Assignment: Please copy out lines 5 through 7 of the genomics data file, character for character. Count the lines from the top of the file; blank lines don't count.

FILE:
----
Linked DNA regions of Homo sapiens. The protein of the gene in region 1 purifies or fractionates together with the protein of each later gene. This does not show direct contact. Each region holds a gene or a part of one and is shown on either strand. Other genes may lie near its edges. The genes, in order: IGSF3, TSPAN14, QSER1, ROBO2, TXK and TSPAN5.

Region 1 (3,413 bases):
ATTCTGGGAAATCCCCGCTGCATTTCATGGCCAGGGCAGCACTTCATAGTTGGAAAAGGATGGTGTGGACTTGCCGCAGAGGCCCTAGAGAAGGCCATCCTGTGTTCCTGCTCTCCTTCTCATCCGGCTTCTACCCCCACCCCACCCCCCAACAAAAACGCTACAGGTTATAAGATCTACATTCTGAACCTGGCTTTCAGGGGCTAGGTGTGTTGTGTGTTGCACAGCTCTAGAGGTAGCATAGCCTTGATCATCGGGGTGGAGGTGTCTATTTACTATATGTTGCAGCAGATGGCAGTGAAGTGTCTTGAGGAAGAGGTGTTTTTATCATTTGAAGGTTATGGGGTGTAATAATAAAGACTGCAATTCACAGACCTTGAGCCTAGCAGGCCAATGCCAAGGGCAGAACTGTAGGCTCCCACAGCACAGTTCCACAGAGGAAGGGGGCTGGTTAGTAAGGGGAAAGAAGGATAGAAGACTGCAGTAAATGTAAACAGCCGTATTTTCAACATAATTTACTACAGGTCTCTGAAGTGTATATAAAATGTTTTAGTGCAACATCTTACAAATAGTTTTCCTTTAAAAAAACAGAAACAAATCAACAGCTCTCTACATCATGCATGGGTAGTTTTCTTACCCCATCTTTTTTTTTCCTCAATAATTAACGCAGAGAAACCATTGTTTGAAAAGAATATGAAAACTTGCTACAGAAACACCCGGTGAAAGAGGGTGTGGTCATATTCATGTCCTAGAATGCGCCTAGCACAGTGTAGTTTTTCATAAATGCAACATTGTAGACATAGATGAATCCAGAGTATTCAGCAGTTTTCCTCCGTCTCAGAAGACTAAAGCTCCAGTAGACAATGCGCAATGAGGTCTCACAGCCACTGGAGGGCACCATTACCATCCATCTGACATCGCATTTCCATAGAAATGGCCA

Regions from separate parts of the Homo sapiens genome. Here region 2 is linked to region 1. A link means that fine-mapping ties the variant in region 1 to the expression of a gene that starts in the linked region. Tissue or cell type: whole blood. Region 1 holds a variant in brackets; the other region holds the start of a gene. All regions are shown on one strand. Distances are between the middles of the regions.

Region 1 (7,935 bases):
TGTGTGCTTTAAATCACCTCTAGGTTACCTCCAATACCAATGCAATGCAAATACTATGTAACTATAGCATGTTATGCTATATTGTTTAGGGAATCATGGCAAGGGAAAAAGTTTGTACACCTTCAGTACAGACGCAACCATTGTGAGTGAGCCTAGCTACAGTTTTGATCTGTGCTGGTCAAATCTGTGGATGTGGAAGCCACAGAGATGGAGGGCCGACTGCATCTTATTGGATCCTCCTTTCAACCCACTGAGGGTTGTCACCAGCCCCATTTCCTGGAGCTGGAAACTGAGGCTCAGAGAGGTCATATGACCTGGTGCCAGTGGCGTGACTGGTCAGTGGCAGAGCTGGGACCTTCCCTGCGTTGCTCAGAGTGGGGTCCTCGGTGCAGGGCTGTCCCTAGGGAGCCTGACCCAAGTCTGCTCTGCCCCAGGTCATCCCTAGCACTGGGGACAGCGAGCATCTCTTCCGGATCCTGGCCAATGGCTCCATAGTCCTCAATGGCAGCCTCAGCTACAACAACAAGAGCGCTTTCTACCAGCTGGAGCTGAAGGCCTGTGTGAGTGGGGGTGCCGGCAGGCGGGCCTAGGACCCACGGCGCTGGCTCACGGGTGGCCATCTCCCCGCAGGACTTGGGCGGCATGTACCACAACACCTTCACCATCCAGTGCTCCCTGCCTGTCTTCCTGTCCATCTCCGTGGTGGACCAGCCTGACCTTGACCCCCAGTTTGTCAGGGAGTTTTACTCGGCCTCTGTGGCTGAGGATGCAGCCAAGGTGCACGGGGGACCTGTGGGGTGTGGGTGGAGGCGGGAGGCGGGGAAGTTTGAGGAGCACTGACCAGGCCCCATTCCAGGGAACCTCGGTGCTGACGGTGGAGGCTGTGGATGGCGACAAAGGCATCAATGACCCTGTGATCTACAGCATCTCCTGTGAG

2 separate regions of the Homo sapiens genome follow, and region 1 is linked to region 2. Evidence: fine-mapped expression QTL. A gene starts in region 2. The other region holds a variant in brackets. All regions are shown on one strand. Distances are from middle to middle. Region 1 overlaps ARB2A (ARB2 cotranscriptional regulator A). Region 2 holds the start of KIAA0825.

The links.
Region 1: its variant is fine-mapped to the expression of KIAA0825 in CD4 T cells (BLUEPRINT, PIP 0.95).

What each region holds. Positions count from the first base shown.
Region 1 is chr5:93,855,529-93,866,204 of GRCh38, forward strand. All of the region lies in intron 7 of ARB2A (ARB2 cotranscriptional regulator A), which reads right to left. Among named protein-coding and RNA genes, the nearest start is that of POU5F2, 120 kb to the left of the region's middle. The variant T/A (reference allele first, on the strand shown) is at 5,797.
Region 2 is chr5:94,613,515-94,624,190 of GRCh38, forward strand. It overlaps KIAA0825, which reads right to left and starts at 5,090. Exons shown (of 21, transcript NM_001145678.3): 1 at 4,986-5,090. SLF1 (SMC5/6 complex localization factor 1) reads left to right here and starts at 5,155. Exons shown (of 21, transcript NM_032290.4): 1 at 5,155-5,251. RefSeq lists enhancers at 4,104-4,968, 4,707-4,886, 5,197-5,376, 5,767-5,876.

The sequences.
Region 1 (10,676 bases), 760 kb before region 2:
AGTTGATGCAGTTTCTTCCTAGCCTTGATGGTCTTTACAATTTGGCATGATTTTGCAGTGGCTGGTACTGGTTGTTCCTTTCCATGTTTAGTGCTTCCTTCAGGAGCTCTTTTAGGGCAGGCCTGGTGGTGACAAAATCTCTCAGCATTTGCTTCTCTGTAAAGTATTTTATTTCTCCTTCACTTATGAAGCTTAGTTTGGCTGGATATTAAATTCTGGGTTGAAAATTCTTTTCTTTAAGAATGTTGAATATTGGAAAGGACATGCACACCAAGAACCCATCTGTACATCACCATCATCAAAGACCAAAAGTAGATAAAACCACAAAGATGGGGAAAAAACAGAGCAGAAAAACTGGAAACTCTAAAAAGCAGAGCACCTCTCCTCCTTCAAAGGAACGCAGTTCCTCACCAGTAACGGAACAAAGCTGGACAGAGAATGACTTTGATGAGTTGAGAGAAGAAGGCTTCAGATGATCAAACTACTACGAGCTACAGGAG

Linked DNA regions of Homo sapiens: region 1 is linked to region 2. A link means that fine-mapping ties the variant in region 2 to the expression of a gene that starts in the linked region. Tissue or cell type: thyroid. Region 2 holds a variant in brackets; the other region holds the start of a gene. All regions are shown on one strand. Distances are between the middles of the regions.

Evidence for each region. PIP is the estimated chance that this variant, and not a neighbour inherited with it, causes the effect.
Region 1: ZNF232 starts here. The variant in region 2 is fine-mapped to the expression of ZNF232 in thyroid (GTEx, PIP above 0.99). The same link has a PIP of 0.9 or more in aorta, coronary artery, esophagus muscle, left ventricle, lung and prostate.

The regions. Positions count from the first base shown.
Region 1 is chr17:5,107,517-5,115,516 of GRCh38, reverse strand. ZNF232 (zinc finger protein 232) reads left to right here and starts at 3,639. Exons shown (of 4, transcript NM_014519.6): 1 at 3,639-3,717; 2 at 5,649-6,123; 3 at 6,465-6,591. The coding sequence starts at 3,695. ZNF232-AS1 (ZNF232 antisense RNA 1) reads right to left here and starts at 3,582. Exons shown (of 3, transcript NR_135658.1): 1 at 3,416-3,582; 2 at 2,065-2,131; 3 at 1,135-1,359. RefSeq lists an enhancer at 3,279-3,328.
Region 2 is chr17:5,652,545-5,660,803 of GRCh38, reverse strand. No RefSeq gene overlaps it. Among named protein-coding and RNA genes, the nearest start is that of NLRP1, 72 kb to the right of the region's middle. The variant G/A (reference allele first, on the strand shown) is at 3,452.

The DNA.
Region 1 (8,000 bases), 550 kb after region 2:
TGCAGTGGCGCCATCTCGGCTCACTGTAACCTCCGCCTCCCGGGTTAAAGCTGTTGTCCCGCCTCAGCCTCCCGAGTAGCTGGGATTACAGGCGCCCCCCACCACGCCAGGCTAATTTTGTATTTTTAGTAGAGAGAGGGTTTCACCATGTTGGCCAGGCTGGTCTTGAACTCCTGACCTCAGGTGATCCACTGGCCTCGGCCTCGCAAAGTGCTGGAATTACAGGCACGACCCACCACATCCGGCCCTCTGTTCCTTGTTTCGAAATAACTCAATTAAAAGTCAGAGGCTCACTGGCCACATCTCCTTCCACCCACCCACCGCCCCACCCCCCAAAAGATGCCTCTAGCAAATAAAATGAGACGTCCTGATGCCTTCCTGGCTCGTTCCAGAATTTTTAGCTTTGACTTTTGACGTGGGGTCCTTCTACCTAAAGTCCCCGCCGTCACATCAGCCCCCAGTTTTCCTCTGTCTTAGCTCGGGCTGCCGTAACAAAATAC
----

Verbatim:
Region 1 (7,935 bases):
TGTGTGCTTTAAATCACCTCTAGGTTACCTCCAATACCAATGCAATGCAAATACTATGTAACTATAGCATGTTATGCTATATTGTTTAGGGAATCATGGCAAGGGAAAAAGTTTGTACACCTTCAGTACAGACGCAACCATTGTGAGTGAGCCTAGCTACAGTTTTGATCTGTGCTGGTCAAATCTGTGGATGTGGAAGCCACAGAGATGGAGGGCCGACTGCATCTTATTGGATCCTCCTTTCAACCCACTGAGGGTTGTCACCAGCCCCATTTCCTGGAGCTGGAAACTGAGGCTCAGAGAGGTCATATGACCTGGTGCCAGTGGCGTGACTGGTCAGTGGCAGAGCTGGGACCTTCCCTGCGTTGCTCAGAGTGGGGTCCTCGGTGCAGGGCTGTCCCTAGGGAGCCTGACCCAAGTCTGCTCTGCCCCAGGTCATCCCTAGCACTGGGGACAGCGAGCATCTCTTCCGGATCCTGGCCAATGGCTCCATAGTCCTCAATGGCAGCCTCAGCTACAACAACAAGAGCGCTTTCTACCAGCTGGAGCTGAAGGCCTGTGTGAGTGGGGGTGCCGGCAGGCGGGCCTAGGACCCACGGCGCTGGCTCACGGGTGGCCATCTCCCCGCAGGACTTGGGCGGCATGTACCACAACACCTTCACCATCCAGTGCTCCCTGCCTGTCTTCCTGTCCATCTCCGTGGTGGACCAGCCTGACCTTGACCCCCAGTTTGTCAGGGAGTTTTACTCGGCCTCTGTGGCTGAGGATGCAGCCAAGGTGCACGGGGGACCTGTGGGGTGTGGGTGGAGGCGGGAGGCGGGGAAGTTTGAGGAGCACTGACCAGGCCCCATTCCAGGGAACCTCGGTGCTGACGGTGGAGGCTGTGGATGGCGACAAAGGCATCAATGACCCTGTGATCTACAGCATCTCCTGTGAG

2 separate regions of the Homo sapiens genome follow, and region 1 is linked to region 2. Evidence: fine-mapped expression QTL. A gene starts in region 2. The other region holds a variant in brackets. All regions are shown on one strand. Distances are from middle to middle. Region 1 overlaps ARB2A (ARB2 cotranscriptional regulator A). Region 2 holds the start of KIAA0825.